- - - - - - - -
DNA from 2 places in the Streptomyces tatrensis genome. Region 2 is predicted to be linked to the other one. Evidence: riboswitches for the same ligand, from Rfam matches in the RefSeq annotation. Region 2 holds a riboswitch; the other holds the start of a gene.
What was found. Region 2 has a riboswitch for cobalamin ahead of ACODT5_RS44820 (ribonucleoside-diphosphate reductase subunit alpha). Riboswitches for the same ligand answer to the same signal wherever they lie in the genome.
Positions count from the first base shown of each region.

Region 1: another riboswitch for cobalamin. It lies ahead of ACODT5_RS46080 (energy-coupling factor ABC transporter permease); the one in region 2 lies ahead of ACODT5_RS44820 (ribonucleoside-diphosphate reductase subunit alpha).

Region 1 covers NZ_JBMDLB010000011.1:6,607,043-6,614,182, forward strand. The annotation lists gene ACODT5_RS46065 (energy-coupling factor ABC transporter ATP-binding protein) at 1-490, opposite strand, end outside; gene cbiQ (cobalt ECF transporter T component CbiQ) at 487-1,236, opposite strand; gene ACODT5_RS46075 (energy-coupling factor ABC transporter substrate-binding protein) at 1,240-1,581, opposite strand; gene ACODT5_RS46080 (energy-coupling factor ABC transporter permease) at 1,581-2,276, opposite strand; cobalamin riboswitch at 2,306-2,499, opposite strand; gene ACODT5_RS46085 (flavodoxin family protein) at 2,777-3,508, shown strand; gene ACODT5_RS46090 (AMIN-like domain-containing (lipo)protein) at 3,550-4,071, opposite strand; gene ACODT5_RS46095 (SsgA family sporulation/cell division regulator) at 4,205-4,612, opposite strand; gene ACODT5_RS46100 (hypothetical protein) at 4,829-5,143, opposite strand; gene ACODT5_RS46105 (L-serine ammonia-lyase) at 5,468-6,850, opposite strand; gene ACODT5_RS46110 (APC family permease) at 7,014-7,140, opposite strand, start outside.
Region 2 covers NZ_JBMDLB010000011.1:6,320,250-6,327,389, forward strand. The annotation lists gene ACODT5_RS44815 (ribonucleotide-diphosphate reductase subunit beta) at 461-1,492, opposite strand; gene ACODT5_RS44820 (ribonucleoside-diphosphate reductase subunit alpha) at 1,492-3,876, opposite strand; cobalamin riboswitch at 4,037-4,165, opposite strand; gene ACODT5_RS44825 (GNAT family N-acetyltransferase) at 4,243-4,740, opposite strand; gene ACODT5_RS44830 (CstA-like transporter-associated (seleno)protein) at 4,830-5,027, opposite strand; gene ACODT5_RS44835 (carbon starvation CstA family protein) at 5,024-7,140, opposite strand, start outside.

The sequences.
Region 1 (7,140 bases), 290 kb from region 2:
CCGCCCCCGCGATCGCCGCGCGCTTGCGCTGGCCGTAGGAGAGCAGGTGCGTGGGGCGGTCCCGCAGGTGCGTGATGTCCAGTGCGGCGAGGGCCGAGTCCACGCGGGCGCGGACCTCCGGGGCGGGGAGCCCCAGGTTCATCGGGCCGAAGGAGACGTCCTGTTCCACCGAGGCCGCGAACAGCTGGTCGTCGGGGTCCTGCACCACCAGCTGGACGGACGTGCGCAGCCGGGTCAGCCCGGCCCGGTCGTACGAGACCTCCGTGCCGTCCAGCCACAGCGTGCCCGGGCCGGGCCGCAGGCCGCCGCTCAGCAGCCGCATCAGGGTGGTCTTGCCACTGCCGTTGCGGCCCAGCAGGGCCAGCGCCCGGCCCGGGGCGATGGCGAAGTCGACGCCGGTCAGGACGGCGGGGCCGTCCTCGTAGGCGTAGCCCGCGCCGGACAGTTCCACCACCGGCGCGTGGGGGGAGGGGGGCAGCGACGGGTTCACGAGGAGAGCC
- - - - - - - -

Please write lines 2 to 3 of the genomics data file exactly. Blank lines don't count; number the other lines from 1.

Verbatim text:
What was found. Region 2 has a riboswitch for cobalamin ahead of ACODT5_RS44820 (ribonucleoside-diphosphate reductase subunit alpha). Riboswitches for the same ligand answer to the same signal wherever they lie in the genome.
Positions count from the first base shown of each region.